Indian Healh Essay

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California: Will Prop 30 Solve Our Fiscal Problems?

California Proposition 30: Will Higher Taxes Solve Our State's Fiscal Problems?

Proposition 30 is a package of tax increases expected to raise our state government’s revenue

by about $6 billion annually. If this measure passes, sales taxes would be increased by one-

quarter percent for 4 years and income taxes increased significantly for 7 years. A similar and

competing measure, Proposition 38, would raise income taxes by a greater amount for 10

years, resulting in increased state revenues of about $10 billion a year. According to each ballot

measure, the funds would largely go to K-12 public schools. But Prop 30 really is about the

larger issue of state spending.

Will these massive tax increases solve the State of California’s fiscal problems (then expire as

scheduled), or are they the financial equivalent of more drugs for the addicted? Has the

California state government proven itself to be good steward of our tax dollars and can they be 1 trusted with more? Are high earners, who already pay an outsized portion of state income taxes, a reliable source of even greater tax revenue? Can such a huge tax increase really be

temporary? Look at the trend: a graph is worth 1,000 words (or maybe $40 billion). The graph page 13 compares California's population growth (blue line) to the state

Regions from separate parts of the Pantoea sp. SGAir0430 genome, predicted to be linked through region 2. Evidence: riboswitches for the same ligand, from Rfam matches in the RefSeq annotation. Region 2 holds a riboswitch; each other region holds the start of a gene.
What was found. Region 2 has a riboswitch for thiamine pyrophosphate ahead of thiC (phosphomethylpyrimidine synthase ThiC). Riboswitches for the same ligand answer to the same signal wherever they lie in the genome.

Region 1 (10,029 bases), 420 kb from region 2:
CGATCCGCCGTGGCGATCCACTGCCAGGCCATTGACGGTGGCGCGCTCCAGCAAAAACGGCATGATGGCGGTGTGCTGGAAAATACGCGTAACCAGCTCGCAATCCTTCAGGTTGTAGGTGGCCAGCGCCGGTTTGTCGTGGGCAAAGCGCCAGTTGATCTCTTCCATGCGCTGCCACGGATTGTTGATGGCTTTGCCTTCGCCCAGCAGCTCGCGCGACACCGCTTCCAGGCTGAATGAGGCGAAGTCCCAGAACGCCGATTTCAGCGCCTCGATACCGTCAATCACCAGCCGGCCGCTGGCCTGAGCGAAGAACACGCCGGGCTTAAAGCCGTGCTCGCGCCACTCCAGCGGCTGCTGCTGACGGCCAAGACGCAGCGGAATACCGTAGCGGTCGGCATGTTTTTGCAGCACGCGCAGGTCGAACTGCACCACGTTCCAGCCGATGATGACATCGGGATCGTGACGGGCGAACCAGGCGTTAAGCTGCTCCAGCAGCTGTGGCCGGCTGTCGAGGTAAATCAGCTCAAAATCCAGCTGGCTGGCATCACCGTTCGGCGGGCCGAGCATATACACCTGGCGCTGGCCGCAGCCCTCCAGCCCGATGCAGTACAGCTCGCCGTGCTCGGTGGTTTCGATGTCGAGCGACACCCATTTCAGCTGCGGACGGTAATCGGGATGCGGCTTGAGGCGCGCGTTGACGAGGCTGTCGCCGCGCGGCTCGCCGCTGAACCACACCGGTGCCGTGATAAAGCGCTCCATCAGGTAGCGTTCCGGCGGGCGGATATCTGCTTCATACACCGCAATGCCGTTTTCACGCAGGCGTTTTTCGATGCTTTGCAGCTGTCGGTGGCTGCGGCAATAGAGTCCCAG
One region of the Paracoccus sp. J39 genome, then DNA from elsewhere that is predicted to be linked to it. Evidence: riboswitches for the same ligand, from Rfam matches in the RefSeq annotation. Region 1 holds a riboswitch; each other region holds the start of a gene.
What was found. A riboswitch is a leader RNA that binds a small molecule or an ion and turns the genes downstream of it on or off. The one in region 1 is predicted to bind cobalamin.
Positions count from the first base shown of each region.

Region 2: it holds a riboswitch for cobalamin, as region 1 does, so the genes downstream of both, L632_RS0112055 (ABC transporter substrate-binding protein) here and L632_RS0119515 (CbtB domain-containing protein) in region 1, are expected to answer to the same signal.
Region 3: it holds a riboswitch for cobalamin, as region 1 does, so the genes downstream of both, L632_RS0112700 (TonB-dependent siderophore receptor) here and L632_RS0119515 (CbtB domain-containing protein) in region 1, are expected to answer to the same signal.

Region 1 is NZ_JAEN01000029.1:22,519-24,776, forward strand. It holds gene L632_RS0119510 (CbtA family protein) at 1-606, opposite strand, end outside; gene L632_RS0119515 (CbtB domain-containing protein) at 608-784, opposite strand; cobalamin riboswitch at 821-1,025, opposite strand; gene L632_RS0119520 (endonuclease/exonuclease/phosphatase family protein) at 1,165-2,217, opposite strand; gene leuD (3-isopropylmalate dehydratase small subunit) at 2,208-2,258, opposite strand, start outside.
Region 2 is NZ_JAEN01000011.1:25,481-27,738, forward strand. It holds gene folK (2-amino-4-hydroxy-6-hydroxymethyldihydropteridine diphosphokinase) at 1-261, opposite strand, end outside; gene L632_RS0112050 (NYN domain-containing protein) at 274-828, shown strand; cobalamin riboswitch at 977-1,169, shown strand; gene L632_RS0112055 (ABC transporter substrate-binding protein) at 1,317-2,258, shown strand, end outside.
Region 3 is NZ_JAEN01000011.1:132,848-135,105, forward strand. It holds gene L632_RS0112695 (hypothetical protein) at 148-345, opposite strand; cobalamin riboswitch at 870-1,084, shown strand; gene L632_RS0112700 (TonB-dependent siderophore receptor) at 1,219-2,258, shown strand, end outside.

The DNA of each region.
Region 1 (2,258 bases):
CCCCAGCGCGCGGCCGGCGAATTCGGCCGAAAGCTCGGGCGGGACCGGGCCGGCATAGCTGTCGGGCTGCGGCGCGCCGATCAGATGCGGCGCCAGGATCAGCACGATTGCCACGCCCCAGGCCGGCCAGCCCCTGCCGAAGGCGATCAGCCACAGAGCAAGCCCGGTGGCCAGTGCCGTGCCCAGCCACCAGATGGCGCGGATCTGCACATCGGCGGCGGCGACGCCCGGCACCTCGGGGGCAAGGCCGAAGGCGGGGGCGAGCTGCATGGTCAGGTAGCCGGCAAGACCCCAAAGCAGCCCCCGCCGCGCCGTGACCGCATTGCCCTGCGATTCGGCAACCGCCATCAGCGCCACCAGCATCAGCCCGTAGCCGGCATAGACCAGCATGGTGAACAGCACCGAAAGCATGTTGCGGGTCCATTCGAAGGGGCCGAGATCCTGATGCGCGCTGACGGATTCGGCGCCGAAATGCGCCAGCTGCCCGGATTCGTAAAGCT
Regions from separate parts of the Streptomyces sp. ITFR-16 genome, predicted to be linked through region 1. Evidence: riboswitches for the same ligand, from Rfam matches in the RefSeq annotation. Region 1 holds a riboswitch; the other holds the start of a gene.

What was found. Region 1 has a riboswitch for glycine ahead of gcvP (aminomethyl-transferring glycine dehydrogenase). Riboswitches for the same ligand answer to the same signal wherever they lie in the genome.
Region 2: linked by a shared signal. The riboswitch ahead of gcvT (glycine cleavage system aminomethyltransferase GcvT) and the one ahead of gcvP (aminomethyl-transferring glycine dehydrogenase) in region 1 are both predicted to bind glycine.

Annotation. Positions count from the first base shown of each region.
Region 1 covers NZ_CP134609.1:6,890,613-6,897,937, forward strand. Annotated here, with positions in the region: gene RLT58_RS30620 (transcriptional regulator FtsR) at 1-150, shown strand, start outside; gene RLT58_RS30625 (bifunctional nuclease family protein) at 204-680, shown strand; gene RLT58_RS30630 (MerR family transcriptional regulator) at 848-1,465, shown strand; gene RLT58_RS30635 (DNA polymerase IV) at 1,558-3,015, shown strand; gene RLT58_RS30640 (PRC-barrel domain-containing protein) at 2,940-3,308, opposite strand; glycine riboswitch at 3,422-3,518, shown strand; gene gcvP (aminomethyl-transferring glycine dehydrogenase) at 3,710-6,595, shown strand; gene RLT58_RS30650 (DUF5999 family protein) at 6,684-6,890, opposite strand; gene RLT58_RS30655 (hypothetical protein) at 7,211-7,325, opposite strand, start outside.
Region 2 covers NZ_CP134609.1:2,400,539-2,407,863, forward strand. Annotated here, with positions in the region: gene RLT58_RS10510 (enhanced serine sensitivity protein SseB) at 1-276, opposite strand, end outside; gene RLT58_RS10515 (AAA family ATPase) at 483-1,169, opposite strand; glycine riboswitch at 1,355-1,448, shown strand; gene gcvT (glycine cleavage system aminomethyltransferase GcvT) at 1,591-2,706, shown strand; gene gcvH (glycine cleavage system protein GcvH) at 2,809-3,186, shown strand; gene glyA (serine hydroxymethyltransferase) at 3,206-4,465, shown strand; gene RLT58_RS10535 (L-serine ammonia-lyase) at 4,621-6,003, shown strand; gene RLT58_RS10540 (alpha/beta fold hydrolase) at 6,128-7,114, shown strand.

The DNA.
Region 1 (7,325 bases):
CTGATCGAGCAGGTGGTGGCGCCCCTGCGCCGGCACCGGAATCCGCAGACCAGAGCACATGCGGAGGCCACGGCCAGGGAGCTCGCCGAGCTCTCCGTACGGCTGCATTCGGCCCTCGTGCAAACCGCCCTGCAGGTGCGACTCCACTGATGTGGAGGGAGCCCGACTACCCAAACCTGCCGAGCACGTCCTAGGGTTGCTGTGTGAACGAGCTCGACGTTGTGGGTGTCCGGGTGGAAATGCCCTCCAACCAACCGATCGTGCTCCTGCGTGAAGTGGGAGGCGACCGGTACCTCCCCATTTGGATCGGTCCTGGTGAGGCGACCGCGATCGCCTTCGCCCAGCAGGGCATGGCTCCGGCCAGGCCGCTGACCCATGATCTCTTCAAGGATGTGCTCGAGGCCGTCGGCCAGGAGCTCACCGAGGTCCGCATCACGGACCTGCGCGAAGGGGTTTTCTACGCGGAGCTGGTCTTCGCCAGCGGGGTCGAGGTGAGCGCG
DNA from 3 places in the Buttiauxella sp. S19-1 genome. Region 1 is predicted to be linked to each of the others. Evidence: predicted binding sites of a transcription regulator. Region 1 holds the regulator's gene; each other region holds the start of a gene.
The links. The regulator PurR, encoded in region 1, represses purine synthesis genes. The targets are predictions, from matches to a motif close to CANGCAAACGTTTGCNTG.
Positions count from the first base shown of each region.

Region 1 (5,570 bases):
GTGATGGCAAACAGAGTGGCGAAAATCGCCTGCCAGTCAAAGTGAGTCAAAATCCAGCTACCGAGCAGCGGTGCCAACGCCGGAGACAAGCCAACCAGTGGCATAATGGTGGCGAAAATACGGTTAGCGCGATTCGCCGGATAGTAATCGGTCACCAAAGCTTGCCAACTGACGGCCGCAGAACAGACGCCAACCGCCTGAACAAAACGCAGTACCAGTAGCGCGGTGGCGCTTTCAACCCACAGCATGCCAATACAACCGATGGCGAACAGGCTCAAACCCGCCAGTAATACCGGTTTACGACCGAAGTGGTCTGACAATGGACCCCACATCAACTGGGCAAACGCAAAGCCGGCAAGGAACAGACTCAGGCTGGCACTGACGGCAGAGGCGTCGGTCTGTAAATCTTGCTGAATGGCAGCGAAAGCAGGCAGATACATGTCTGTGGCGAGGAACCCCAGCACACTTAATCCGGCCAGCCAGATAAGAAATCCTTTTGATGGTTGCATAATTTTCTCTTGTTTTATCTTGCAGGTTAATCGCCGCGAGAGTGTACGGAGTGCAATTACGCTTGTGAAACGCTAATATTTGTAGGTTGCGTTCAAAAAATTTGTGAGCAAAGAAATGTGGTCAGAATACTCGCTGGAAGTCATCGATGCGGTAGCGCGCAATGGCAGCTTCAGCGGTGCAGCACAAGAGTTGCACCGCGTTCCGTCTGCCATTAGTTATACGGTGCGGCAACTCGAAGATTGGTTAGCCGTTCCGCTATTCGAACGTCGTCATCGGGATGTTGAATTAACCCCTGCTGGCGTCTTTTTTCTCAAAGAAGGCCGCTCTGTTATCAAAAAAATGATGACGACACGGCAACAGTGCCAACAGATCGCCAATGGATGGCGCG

government's budget growth (red line) from 1982 to 2009. The graph’s budget data comes

from the document, “Overview of the 2012-13 Budget Bill,” appendix iii, published by the

Senate Committee on Budget and Fiscal Review in February 2012. Over those 27 years,

spending per California resident has grown from $1,019 to $3,225 in 2009. That rate of

spending increase is way above the rate of inflation. During the boom times of the 1990s and ealy 2000s the state raked in tax revenue. This was

financed in part by capital gains taxes paid by newly-minted dot-com IPO millionaires. 2
Foolishly, our state's politicians didn't see the dot-com boom as an anomaly, and they increased spending at a rate far above the normal trends of long-term economic growth and

the state's population increase. They were spending the windfall as fast as it was coming in, as

if the good times would continue indefinitely. If California's budget stayed in alignment with population growth and inflation, in 2009 the

state's budget would have been about $79 billion, compared to the $119 billion it actually was,

which is $40 billion lower! Funding for education is the reason, or the excuse? The State of California is facing a severe fiscal challenge. Simply, our state government's

spending is significantly higher than its revenues. This imbalance is not new; it is a condition

that has existed for years and it has been getting worse. Governor Brown sees a huge revenue

increase (meaning, a huge tax increase) as a major way to resolve the imbalance. 3
In the design and marketing of Proposition 30 our schools are being “held hostage” to get

Californians to approve the measure. If it fails, the governor says, education funding will be cut. The State of California spends money on many things, education being just one. The

justification for raising taxes could have been any category of state government spending, or all

the…